Fort Lauderdale is a city on Florida’s southeastern coast, known for its beaches and boating canals. The Strip is a promenade running along oceanside highway A1A. It’s lined with upscale outdoor restaurants, bars, boutiques and luxury hotels. Other attractions include the International Swimming Hall of Fame, with pools and a museum of memorabilia, and Hugh Taylor Birch State Park, featuring trails and a lagoon.
Sunny, tropical Fort Lauderdale is all about water: the Atlantic Ocean, International Waterways, canals and rivers. H20 seems to almost surround you.
It’s relaxation, it’s inspiration, Everyday life seems to revolve around it, and it’s a big part of the city’s casual, low-key atmosphere.
The Atlantic Ocean, of course, is why most visitors head south to this popular beach front destination between ritzy Palm Beach and Sexy Miami Beach. More than 7 miles of warm, golden sand beaches separated the ocean from scenic coastal route SR A1AS. Hotel. restaurants and bars both swanky and not so, are neighbors to shops selling everything from designer wear to touristy souvenirs. Wide in most parts the beach accommodation sunbathers volleyball matches, beachcombers, surfers and kids flying kites.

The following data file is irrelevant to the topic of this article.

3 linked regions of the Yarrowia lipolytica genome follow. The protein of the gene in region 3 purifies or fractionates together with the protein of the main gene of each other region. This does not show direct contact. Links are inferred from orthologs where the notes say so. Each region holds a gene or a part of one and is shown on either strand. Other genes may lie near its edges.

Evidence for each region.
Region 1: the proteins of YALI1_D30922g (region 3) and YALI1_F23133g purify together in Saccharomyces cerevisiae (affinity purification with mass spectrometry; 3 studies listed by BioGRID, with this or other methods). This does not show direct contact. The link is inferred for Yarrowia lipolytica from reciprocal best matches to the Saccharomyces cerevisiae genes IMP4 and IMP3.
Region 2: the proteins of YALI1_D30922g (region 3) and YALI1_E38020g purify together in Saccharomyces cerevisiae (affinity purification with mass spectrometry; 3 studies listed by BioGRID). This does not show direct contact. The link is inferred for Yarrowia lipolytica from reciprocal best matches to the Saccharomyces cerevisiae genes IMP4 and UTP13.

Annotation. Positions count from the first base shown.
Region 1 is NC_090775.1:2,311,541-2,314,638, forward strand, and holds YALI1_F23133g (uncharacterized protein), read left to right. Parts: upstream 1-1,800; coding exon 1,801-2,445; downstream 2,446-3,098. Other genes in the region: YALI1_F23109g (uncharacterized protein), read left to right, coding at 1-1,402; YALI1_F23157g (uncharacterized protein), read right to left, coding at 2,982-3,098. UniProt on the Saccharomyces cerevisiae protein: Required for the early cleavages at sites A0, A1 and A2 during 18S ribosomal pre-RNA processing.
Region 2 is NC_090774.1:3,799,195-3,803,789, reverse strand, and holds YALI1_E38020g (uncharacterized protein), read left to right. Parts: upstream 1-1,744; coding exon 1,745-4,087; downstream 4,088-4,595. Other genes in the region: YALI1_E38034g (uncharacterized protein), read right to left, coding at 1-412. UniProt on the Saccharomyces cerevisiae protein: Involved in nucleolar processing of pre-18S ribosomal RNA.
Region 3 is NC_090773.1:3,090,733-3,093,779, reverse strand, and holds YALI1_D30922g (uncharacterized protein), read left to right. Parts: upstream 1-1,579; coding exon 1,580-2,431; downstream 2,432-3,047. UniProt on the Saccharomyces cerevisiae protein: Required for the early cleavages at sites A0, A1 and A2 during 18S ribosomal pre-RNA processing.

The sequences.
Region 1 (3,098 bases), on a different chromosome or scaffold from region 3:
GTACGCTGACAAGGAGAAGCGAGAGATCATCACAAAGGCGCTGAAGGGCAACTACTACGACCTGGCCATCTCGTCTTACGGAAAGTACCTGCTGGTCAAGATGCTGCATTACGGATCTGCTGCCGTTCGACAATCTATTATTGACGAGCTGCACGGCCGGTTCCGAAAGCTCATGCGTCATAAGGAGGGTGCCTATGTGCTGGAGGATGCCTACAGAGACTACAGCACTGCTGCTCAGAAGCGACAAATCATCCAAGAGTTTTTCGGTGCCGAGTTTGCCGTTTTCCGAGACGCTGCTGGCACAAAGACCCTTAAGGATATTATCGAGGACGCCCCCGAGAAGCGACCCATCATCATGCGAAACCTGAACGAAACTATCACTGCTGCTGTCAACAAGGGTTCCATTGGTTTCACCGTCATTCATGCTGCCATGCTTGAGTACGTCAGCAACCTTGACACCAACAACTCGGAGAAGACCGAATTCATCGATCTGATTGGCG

A 2 miles long section of the city’s ocean coastline is fronted by a pedestrian promenade and what locals call the “wavewall,” a flowing, serpentine wall cut by decorative entranceway to the beach and water. A fiber-optic lighting system embedded in the sun retreats. The palm-lined promenade is well-used by joggers, incline skaters and couples out for a beach front stroll, and the iconic wall is a Fort Lauderdale landmark. An interesting sidenote-the beach front renovation that resulted in the creation of the wavewall and promenade was begun after colege students, who had wreaked spring break havoc on Fort Lauderdale for more than 20 years, tool their beer and wet T-shirt contests and departed for other sunny climes.